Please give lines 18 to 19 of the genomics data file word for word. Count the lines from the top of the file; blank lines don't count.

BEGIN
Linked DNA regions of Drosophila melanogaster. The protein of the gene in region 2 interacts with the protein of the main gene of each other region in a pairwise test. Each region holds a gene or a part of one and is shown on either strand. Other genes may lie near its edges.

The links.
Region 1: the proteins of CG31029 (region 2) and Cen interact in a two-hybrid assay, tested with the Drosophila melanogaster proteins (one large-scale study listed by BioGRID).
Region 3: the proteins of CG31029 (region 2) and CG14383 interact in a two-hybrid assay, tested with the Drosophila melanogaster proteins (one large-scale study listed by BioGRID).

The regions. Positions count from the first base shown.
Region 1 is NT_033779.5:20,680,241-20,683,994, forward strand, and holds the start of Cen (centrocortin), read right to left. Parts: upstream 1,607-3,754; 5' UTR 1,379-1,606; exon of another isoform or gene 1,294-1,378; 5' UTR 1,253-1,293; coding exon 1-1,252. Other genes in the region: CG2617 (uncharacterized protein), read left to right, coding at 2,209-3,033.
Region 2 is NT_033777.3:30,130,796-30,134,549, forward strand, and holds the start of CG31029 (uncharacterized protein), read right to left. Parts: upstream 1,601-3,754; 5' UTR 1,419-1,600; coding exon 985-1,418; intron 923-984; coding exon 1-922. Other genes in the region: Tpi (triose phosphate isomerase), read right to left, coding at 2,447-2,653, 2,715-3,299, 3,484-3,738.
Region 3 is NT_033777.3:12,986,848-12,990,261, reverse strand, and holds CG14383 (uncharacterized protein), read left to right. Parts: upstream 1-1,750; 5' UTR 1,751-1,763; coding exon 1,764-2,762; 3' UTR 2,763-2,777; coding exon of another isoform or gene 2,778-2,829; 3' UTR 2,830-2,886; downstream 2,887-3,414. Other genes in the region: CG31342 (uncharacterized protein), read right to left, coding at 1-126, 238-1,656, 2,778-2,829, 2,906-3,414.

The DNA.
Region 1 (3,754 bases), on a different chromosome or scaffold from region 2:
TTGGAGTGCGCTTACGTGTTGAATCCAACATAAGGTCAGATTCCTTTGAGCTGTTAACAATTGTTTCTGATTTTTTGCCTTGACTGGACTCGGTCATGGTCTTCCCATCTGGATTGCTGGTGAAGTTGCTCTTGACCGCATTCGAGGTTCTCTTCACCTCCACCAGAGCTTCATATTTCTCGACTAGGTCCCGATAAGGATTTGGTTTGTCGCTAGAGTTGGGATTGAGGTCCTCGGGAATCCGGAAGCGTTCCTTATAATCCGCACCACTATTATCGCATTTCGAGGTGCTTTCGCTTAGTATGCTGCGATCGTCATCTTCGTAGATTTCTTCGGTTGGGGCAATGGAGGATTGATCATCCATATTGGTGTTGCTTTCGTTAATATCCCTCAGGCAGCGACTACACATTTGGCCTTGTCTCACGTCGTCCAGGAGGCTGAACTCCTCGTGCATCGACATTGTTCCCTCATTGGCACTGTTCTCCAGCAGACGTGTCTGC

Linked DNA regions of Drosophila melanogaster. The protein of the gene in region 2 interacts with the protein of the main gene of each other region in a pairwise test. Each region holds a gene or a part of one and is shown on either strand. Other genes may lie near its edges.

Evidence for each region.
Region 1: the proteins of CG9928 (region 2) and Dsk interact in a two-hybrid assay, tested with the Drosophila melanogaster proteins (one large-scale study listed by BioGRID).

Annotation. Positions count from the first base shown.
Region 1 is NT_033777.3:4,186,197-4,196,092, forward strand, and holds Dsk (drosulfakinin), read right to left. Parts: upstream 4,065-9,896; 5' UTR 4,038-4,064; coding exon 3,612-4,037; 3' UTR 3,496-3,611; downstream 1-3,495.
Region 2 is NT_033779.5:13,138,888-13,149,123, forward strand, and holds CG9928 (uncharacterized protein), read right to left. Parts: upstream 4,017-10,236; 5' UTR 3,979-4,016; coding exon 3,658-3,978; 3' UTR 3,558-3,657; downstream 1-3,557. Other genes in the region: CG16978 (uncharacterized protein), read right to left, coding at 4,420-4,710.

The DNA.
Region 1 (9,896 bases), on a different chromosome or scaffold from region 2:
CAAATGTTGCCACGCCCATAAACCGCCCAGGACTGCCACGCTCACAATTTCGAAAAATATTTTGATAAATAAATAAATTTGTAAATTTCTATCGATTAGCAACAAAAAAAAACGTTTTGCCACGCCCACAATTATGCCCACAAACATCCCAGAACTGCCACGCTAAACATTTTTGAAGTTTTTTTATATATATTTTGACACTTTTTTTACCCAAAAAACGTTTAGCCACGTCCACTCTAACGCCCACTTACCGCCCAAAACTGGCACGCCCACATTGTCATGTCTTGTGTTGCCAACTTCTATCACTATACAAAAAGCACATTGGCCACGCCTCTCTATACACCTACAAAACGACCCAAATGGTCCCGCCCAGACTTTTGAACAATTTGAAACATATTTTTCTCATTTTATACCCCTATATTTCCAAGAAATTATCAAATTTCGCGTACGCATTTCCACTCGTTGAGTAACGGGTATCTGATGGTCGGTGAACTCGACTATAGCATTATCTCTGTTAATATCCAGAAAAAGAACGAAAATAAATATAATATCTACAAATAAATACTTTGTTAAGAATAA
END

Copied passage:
The DNA.
Region 1 (9,896 bases), on a different chromosome or scaffold from region 2: